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Re: Getting impossible things right (behaviour of keys)

by blakem (Monsignor)
on Oct 24, 2001 at 13:08 UTC ( #121043=note: print w/ replies, xml ) Need Help??

in reply to Getting impossible things right (behaviour of keys)

Use a custom sort in your foreach:

foreach my $suffix (keys %sufdata)
foreach my $suffix (sort {length($b) <=> length($a)} keys %sufdata)


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Re:{2} Getting impossible things right (behaviour of keys)
by jeroenes (Priest) on Oct 24, 2001 at 13:43 UTC
    Or even:
    foreach my $suffic( sort { length($b) <=> length($a) or $a cmp $b } keys %sufdata)
    to sort both on length and alphanumeric
      Or you could exploit the fact that the regex looks for the leftmost matching string, and do something like:
      my $pattern = join('|',(sort {$a cmp $b} keys %sufdata)); if ($name =~ s/($pattern)$/$sufdata{$1}/o) { print "Suffix $1 -> $name\n"; return; } print " no rule apply -> $name\n";


        Hmm.. from perlre:
        Alternatives are tried from left to right, so the first alternative found for which the entire expression matches, is the one that is chosen. This means that alternatives are not necessarily greedy. For example: when matching `foo|foot' against "barefoot", only the "foo" part will match, as that is the first alternative tried, and it successfully matches the target string.

        So that would take a string random with respect to length.


        Update: I see. Can you explain that regex-feature?

        If this is going to be at all robust (umm and work as desired, sorry Blakem) I would change the sort to the following:
        my $regex=join '|', map {substr $_,2} sort {$a cmp $b} map {pack "SA*",length($_),quotemeta($_)} keys %su +fdata;
        Your code doesnt actually sort the words by length. (Yes I _am_ deliberately storing the length before I quotemeta it.)


        Thanks to Amoe I reexamined this and realized I missed an opportunity for lazyness that geeky virtue:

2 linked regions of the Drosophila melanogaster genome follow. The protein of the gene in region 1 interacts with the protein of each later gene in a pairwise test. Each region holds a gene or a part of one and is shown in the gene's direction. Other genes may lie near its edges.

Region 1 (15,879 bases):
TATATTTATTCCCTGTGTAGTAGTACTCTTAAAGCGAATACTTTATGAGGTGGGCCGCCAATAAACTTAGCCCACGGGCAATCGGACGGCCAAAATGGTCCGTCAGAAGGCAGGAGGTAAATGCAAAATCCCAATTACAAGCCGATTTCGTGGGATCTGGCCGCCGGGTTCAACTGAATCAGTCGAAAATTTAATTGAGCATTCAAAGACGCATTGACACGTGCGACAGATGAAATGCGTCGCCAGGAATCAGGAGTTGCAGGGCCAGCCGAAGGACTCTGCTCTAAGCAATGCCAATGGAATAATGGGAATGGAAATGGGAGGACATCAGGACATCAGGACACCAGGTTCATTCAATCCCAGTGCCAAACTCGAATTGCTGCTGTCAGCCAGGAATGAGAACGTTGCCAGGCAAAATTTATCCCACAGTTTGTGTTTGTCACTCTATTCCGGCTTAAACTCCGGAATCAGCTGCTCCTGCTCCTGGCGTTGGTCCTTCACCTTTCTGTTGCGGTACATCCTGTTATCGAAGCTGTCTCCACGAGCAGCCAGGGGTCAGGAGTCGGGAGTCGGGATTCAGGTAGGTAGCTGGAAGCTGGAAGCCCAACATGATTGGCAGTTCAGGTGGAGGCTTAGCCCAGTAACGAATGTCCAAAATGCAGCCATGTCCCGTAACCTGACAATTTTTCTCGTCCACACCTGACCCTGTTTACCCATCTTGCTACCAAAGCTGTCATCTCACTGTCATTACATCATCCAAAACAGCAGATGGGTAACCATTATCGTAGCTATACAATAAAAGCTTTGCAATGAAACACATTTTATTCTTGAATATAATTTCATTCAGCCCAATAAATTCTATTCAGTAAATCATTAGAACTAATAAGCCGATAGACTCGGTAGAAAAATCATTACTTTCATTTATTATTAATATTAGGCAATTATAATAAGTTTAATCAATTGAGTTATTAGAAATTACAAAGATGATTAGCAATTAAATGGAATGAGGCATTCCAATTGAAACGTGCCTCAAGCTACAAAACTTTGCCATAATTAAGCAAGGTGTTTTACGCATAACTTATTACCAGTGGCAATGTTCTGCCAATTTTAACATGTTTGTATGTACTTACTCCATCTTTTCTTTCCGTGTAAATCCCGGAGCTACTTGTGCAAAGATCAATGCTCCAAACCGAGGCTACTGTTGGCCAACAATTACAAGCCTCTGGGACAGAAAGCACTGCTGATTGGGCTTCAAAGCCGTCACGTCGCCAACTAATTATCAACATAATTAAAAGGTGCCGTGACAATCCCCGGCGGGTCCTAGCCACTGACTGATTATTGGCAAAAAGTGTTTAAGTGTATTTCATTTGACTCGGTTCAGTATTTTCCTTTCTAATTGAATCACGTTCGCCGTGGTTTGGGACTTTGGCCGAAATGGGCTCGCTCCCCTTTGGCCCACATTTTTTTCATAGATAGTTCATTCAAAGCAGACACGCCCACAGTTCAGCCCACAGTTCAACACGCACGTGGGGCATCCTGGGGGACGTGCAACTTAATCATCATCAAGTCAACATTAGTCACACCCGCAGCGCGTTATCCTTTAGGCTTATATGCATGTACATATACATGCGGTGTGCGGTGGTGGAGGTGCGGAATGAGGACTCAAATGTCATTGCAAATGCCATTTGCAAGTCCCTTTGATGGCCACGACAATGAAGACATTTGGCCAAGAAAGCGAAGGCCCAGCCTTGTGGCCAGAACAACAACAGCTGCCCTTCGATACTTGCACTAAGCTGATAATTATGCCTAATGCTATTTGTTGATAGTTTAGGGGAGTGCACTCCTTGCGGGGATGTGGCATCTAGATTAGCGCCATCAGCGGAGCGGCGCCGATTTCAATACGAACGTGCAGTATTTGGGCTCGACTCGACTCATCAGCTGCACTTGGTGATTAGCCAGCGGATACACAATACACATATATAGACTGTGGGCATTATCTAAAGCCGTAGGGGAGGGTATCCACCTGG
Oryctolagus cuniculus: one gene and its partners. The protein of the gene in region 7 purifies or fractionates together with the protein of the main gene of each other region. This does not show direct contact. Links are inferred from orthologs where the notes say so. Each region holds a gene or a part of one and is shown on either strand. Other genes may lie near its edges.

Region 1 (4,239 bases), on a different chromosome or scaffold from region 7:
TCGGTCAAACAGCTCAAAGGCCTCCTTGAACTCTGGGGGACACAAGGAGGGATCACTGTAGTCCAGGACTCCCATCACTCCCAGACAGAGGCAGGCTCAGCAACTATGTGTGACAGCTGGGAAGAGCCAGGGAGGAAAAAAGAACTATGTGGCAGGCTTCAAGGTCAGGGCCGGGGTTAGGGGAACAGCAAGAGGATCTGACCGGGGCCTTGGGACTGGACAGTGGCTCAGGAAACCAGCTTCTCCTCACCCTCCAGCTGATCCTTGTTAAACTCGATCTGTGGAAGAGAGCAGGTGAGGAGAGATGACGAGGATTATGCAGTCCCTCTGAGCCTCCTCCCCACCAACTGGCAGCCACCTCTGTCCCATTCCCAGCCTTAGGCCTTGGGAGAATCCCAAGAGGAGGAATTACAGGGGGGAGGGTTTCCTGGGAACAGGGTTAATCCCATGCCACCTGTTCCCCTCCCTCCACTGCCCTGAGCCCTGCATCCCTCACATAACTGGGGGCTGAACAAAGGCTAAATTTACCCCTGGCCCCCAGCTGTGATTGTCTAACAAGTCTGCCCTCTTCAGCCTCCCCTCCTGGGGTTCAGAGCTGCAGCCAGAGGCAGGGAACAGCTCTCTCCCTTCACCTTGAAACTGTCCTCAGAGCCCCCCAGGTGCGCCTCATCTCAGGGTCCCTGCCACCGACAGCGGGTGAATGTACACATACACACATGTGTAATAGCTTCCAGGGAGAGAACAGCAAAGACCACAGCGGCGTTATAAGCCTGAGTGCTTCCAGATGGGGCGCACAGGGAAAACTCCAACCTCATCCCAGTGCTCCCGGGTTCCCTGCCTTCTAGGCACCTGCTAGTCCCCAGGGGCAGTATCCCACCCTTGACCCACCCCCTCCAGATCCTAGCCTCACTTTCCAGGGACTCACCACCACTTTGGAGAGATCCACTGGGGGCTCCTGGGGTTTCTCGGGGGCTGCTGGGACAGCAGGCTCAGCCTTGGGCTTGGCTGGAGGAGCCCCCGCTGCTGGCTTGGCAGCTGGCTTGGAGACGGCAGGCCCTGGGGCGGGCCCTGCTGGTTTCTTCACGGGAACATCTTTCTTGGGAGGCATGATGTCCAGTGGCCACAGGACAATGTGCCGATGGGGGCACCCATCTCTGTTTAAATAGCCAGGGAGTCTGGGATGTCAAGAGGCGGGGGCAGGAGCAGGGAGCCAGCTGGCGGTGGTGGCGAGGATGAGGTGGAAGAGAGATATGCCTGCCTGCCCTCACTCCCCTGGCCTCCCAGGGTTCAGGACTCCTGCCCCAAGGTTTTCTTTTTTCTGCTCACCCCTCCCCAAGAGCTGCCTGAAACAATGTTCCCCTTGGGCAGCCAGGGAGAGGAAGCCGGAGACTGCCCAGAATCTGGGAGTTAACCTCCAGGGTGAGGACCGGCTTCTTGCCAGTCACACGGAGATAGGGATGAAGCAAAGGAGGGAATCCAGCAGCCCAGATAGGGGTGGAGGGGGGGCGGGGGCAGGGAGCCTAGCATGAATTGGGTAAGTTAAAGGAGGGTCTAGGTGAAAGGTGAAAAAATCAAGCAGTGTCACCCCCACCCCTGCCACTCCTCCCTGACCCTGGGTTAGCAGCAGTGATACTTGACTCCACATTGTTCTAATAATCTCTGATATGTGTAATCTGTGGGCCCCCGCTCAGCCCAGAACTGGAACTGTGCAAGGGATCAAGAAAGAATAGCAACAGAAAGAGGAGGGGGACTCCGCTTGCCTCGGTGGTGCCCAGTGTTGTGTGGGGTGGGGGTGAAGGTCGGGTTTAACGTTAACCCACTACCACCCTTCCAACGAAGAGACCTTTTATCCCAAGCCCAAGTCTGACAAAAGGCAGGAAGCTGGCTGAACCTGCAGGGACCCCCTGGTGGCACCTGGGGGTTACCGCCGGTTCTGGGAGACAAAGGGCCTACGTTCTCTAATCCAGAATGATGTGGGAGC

my $regex=join '|', map {substr $_,2} sort map {pack "SA*",length($_),quotemeta($_)} keys %su +fdata;
        Although IIRC perl will optimize the first into the second anyway, it does save about 10 chars or so..
        Oh also for the curious this is more modern form of the Schwartizian Transform which is a very cool trick. Unfortunately I cant remember the name of this version, nor the link to the excellent document I read about it. Hopefully someone that does will post a reply.

        Tilly kindly supplied the link (see replies to this post). However the name I had in mind is the GRT or Guttman Rosler Transform.

        DeMerphq / Yves
        Have you registered your Name Space?

        I don't believe sorting on cmp alone will do it in this case. If you had two keys 'ba' and 'cba', then you're going to get the wrong behavior. As long as you're tying the regex to the end of the string, length should be sufficient.

        Dr. Michael K. Neylon - || "You've left the lens cap of your mind on again, Pinky" - The Brain
        "I can see my house from here!"
        It's not what you know, but knowing how to find it if you don't know that's important

        I feel ashamed...

        but I donīt understand this code. I would like to before I try if it works or not. (call me a theory fetish monk)

        First I donīt understand why you use cmp for the sort.
        Then (or because of this) I donīt see how we can be sure that the longest suffixes are examined first.

        I could understand what ($name =~ s/($pattern)$/$sufdata{$1}/o) does. And in fact it is elegant to use regexp instead of an own iteration, just the $pattern creation isnīt clear.


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